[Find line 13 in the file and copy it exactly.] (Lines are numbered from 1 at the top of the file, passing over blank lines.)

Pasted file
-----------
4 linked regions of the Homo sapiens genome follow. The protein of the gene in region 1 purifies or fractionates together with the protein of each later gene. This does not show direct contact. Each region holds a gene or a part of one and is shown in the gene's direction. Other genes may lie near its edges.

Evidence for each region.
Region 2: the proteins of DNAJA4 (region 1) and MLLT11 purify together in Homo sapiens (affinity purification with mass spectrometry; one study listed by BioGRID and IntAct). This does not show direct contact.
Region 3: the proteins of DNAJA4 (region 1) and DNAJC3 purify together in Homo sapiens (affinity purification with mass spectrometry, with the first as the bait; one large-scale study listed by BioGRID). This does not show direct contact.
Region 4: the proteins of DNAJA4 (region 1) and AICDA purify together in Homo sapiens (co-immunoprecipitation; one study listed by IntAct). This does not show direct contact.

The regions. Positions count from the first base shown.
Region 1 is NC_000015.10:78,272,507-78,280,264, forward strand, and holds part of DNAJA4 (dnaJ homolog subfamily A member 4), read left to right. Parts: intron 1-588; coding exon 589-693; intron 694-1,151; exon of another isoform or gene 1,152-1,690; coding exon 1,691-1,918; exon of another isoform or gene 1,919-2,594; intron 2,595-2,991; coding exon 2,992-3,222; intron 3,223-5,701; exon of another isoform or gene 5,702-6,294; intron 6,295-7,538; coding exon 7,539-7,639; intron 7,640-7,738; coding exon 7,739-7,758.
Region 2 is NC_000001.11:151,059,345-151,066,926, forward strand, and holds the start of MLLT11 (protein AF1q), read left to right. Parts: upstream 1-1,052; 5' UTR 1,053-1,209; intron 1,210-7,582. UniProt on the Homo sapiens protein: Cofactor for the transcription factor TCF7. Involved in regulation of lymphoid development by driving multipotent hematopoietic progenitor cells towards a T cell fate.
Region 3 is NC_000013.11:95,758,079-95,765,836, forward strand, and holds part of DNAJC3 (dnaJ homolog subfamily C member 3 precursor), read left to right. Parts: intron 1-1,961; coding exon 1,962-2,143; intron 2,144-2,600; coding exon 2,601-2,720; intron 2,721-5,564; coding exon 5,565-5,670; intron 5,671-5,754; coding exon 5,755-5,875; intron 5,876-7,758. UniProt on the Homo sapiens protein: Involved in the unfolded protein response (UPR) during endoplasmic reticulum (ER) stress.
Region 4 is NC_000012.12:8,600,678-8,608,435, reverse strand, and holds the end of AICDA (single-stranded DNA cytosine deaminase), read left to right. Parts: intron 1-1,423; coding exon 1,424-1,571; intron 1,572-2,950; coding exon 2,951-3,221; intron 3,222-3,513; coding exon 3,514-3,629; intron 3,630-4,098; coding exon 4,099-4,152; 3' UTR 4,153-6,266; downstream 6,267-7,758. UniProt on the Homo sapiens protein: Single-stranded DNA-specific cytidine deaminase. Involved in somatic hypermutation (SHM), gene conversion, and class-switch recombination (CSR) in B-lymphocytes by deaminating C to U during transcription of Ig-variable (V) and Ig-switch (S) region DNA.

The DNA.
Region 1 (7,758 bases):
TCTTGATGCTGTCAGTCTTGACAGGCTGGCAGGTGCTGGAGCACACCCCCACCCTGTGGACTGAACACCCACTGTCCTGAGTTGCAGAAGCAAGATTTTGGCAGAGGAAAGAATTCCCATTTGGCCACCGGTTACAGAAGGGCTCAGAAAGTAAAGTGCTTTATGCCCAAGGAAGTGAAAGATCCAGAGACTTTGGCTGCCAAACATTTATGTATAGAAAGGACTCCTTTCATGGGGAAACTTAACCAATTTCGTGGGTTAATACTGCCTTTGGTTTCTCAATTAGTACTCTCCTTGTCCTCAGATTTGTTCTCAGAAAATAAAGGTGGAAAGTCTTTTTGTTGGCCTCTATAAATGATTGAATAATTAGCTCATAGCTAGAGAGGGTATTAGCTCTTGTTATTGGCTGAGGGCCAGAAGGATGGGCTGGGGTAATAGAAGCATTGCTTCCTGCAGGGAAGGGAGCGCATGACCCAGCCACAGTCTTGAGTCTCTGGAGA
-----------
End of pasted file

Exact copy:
TCTTGATGCTGTCAGTCTTGACAGGCTGGCAGGTGCTGGAGCACACCCCCACCCTGTGGACTGAACACCCACTGTCCTGAGTTGCAGAAGCAAGATTTTGGCAGAGGAAAGAATTCCCATTTGGCCACCGGTTACAGAAGGGCTCAGAAAGTAAAGTGCTTTATGCCCAAGGAAGTGAAAGATCCAGAGACTTTGGCTGCCAAACATTTATGTATAGAAAGGACTCCTTTCATGGGGAAACTTAACCAATTTCGTGGGTTAATACTGCCTTTGGTTTCTCAATTAGTACTCTCCTTGTCCTCAGATTTGTTCTCAGAAAATAAAGGTGGAAAGTCTTTTTGTTGGCCTCTATAAATGATTGAATAATTAGCTCATAGCTAGAGAGGGTATTAGCTCTTGTTATTGGCTGAGGGCCAGAAGGATGGGCTGGGGTAATAGAAGCATTGCTTCCTGCAGGGAAGGGAGCGCATGACCCAGCCACAGTCTTGAGTCTCTGGAGA